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Click here to see the USGS map of all reported EEE cases this year.


Eastern Equine Encephalitis (EEE)
EEE is an extremely rare mosquito-borne viral disease which occurs in the eastern half of the United States. It causes disease in humans, horses, and some bird species.

You are far more likely to be hit by lightening than to catch EEE! In the forty year period between 1964 and 2004, there were 220 human cases in the United States.  This means that there is an average of approximately 5 cases per year. In contrast, an average of 90 people die in the United States every year from lightning strikes.  And you have a far greater risk of contracting Lyme disease.  In 2005 alone, there were 2336 cases of Lyme disease in Massachusetts.

Outbreaks of EEE usually occur every 10-20 years in Massachusetts, and typically last two to three years.  The most recent outbreak of EEE in Massachusetts began in 2004 and included 13 cases with six fatalities through 2006.

Click here or call your local board of health to learn if EEE has been found in your area. For more information check the Mass. Dept. of Public Health website.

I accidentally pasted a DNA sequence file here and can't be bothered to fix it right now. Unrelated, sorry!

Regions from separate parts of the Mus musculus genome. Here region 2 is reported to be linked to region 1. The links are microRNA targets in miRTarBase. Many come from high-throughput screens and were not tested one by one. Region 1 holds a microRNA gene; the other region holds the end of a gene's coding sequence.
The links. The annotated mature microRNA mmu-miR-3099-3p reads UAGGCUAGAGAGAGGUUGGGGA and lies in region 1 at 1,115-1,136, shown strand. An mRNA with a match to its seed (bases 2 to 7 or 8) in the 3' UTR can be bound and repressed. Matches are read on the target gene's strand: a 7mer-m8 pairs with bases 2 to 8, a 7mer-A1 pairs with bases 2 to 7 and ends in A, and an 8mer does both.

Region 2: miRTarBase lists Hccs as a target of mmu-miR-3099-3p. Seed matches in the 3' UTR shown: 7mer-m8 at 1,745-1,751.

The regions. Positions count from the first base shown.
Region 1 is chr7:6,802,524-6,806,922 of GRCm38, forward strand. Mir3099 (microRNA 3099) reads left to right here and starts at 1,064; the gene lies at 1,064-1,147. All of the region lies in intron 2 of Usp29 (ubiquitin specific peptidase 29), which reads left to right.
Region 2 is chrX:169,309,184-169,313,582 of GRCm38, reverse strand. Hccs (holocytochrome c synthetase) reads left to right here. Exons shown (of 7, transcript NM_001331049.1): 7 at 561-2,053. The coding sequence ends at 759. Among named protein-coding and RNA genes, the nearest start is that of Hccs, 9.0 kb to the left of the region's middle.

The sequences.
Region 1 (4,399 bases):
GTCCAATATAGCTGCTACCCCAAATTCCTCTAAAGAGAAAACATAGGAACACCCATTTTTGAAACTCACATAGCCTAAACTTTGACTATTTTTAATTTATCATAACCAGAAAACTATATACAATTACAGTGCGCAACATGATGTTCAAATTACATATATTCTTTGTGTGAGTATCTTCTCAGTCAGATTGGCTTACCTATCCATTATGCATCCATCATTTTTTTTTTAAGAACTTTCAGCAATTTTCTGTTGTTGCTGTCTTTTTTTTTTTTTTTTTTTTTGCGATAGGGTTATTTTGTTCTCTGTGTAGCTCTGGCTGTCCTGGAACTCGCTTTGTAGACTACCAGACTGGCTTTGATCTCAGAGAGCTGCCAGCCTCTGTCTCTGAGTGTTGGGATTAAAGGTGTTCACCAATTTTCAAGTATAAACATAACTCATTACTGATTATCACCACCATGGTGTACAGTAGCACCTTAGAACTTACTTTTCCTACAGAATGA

Symptoms and treatment
The first symptoms of EEE are fever (often 103º to 106ºF), stiff neck, headache, and lack of energy.  These symptoms show up three to ten days after a bite from an infected mosquito.  Inflamation and swelling of the brain, called encephalitis, is the most dangerous and frequent serious complication.  The disease gets worse quickly and some patients may go into a coma with a week.

There is no specific treatment for EEE; optimal medical care includes hospitalization and supportive care (for example, expert nursing care, respiratory support, prevention of secondary bacterial infections, and physical therapy, depending on the situation). The mortality rate from EEE is approximately one-third, and approximately half of those persons who survive EEE will have mild to severe permanent neurologic damage.


How is EEE spread?
EEE is spread by the bite of an infected mosquito.  Mosquitoes become infected when they feed on infected birds.

A mosquito which feeds only on birds (known as Culiseta melanura) and which reproduces in freshwater hardwood swamps, is the first to get infected and spread the disease among birds. Then other species of mosquitoes, (such as Aedes, Coquillettidia, and Culex) feed on the infected birds, and also become infected.

The Mass. Dept. of Public Health carefully monitors EEE in mosquito populations throughout the state to determine if there is a risk. 

Click here to learn more about health risks from EEE and other causes.


Prevent mosquito bites!
Click here to learn how you can protect yourself.

 

 

horse

Horses are susceptible to EEE, and some cases are fatal.

Infected horses however, are not a significant risk to humans.

This is because horses are considered to be “dead-end” hosts for the virus, since the amount of EEE in their bloodstreams is usually insufficient to infect mosquitoes.